I'm not new to entrepreneurship. For seven years, starting in 2007, I had a business based on a product I invented and manufactured. From patent to production, local markets to QVC, I sold thousands of Recipe Nests®. It was a storage product - a better recipe box - intended to hold all sizes and shapes of recipes, and it had it's moment in the sun. I had a lot of happy customers.
For all its attributes, Recipe Nest was a headache to manufacture and ship. I was enormously lucky to find a stellar U.S. manufacturer that worked with me to make it the best it could be. With their help, I was able to tweak it here and there and take it as far as it could go. It was constructed from cardboard and vinyl, the latter being finicky when shipped in extreme heat or cold. It slumped, it cracked, it misbehaved in weather extremes, which had me on a shipping schedule not unlike fine wine.
A hybrid between a box and a notebook, with a clip on the front and an easel on the back, it took several extra touchpoints in the manufacturing process, making it relatively costly to manufacture. Despite the higher price point, I enjoyed fairly robust sales to retailers throughout the country and in Canada.
Successful wholesale orders require making the trade show circuit - Dallas, Atlanta, New York, San Francisco, Seattle, Chicago, etc. The best part of traveling to those shows is the vendors you meet, learn from, share resources and commiserate with. One such vendor was a woman I met right in my backyard (Dallas) who sold an equally difficult item to manufacture and ship. Our stories were similar in so many ways, and I found it comforting to speak freely with someone who truly understood the challenges.
Over time, we developed a practice of meeting once a month to have coffee and share war stories. My U.S. manufacturer closed its doors (their primary business was manufacturing checkbook covers - remember those?) and both of us had horror stories to tell about manufacturing in China. We were both on the tail end of our product arcs, having taken them to a point where selling to a bigger enterprise was the only way to scale. Pushing that boulder up the hill was taking its toll. So we plotted our exits.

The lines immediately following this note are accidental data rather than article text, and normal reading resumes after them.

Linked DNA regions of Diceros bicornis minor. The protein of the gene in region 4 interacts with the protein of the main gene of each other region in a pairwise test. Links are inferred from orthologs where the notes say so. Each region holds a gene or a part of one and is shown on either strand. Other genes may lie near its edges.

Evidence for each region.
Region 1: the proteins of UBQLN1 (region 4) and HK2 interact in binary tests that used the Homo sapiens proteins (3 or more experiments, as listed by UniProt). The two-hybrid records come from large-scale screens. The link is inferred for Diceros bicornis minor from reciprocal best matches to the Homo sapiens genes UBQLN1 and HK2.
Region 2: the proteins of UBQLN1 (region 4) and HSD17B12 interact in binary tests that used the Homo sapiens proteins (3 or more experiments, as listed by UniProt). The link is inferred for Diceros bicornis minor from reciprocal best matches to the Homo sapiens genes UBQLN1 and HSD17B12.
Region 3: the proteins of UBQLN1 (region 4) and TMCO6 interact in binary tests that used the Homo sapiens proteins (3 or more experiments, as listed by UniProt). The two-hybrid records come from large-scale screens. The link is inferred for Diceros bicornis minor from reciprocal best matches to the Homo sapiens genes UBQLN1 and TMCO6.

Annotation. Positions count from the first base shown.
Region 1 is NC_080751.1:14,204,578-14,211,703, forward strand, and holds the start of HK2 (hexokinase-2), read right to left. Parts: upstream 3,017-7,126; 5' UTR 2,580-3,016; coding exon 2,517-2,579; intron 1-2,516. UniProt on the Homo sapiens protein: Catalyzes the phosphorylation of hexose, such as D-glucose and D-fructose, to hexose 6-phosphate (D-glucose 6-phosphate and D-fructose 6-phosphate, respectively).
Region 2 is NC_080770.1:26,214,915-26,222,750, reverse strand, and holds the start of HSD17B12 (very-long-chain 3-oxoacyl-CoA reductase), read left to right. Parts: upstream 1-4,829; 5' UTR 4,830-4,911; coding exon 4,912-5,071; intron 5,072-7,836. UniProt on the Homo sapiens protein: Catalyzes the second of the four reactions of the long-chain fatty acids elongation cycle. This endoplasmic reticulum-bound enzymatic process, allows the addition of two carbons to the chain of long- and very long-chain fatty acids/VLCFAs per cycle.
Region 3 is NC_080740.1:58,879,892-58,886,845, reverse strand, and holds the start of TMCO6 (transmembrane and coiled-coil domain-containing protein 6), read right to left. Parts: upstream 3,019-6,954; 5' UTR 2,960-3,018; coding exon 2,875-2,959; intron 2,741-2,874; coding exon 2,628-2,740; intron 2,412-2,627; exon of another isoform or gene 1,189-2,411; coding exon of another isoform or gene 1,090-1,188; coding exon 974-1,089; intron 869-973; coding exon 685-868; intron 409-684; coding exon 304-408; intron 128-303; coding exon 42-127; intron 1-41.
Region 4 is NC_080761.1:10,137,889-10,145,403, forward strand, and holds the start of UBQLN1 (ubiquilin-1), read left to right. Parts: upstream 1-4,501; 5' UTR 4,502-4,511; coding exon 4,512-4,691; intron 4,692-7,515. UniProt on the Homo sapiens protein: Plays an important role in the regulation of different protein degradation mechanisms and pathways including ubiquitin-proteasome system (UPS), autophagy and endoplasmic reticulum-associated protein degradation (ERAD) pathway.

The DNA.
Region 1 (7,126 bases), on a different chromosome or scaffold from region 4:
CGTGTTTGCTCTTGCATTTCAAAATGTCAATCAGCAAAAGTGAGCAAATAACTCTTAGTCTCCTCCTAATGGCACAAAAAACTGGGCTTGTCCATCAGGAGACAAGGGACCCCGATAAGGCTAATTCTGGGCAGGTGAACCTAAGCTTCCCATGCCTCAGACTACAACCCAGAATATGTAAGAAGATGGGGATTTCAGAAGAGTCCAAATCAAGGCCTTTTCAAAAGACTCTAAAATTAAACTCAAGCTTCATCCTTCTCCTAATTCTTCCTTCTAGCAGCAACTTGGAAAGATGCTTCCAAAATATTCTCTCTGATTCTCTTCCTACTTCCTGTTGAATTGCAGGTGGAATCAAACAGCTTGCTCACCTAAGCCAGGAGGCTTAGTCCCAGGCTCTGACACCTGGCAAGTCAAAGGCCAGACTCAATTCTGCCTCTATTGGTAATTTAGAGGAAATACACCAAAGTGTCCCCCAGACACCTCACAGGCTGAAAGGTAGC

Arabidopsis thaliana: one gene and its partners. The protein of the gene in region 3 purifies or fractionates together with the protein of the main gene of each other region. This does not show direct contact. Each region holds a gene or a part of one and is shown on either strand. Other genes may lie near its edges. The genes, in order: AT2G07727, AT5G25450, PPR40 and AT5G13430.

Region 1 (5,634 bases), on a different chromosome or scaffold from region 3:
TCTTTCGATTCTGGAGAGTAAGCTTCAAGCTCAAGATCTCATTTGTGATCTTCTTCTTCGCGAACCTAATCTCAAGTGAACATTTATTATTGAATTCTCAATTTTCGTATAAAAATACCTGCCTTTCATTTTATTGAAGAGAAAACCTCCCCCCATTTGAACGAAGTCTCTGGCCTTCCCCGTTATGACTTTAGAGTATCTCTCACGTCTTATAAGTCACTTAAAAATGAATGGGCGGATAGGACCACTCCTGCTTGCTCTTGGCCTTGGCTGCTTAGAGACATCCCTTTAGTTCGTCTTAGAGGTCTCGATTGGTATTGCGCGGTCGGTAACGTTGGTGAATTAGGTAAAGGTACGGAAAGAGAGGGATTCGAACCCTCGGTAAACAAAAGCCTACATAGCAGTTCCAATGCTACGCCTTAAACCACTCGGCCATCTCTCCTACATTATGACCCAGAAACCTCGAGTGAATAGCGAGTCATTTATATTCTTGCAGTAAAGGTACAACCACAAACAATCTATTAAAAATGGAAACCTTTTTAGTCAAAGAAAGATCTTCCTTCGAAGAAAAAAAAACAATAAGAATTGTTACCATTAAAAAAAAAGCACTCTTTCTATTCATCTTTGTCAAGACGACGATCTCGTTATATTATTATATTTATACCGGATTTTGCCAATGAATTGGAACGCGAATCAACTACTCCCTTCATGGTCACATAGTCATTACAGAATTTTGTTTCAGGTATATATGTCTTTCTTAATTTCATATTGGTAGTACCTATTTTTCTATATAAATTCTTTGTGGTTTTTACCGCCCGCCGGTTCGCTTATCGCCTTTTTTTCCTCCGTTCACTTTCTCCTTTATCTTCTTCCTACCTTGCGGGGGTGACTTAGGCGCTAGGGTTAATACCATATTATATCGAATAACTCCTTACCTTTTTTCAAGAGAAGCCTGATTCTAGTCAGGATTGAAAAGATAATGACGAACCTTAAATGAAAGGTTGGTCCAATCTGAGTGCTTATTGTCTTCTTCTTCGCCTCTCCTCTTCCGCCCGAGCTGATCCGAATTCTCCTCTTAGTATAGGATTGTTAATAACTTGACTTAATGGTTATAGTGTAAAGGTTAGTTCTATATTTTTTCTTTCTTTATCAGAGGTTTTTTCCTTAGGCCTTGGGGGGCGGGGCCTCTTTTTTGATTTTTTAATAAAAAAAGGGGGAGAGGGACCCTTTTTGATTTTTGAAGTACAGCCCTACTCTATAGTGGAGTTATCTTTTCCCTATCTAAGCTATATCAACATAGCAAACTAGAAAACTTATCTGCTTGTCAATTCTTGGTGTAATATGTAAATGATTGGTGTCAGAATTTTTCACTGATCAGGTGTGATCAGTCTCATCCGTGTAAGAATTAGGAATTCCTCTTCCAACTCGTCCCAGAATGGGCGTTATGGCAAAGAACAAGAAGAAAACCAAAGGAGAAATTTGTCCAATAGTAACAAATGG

We laughed and swore that the next product we offered would be easier to make and would be something people ran out of and would need more of. My friend referenced an article she had read that had lipstick and nail polish as items that did well no matter what the economy was doing. While neither of us was interested in entering the crowded and highly competitive make-up market, we loved the idea of a line of cute, colorful things that people would need on a fairly routine basis.
Six years later, enter Peg Pennyworth. Sadly, I've lost touch with my friend from the trade show trenches, but I never lost sight of wanting to create a product line that is cute and colorful, and within my power to produce or easily source. Running a product-based business has its own headaches and challenges, regardless of the actual product, but offering a product that allows me to play with colors and whimsical images has revived my love of making, pitching, plotting, and building.